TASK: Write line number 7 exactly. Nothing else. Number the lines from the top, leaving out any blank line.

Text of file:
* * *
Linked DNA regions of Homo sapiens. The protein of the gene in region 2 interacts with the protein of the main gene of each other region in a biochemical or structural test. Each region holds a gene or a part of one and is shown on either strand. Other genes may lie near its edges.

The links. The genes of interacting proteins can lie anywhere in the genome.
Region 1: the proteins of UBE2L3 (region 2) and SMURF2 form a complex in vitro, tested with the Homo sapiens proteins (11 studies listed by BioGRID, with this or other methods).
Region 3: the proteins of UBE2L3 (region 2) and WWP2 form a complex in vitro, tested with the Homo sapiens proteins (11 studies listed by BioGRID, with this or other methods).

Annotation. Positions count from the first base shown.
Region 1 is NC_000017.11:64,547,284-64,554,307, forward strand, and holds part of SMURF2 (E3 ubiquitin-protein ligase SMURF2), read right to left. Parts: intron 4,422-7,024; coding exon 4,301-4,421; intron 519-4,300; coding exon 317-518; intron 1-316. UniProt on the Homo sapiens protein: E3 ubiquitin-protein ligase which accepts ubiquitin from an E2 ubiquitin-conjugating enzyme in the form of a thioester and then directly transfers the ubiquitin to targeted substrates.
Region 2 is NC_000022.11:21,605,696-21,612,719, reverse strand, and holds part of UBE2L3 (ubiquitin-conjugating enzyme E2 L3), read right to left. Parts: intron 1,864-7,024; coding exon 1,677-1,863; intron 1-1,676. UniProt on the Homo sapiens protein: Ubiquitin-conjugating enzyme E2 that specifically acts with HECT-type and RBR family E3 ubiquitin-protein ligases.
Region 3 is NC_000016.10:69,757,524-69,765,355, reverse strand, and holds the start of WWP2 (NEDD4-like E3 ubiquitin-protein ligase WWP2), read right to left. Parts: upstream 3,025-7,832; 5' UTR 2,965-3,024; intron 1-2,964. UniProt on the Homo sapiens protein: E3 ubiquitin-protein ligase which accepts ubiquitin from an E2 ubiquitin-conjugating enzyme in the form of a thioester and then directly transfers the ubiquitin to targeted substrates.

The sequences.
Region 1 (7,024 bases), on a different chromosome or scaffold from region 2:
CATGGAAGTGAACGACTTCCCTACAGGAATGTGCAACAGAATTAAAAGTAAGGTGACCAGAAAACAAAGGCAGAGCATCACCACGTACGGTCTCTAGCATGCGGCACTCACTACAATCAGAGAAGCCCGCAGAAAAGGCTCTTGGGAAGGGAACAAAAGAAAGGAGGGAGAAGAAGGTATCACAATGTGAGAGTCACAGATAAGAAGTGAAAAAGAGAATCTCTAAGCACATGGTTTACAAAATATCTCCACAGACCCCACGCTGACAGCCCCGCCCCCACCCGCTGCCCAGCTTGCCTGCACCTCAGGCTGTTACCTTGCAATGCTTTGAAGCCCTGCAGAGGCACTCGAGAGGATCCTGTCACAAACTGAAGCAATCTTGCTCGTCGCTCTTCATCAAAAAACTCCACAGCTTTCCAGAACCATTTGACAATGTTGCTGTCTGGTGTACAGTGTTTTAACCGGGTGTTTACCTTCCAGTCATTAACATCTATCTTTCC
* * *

Region 2 is NC_000022.11:21,605,696-21,612,719, reverse strand, and holds part of UBE2L3 (ubiquitin-conjugating enzyme E2 L3), read right to left. Parts: intron 1,864-7,024; coding exon 1,677-1,863; intron 1-1,676. UniProt on the Homo sapiens protein: Ubiquitin-conjugating enzyme E2 that specifically acts with HECT-type and RBR family E3 ubiquitin-protein ligases.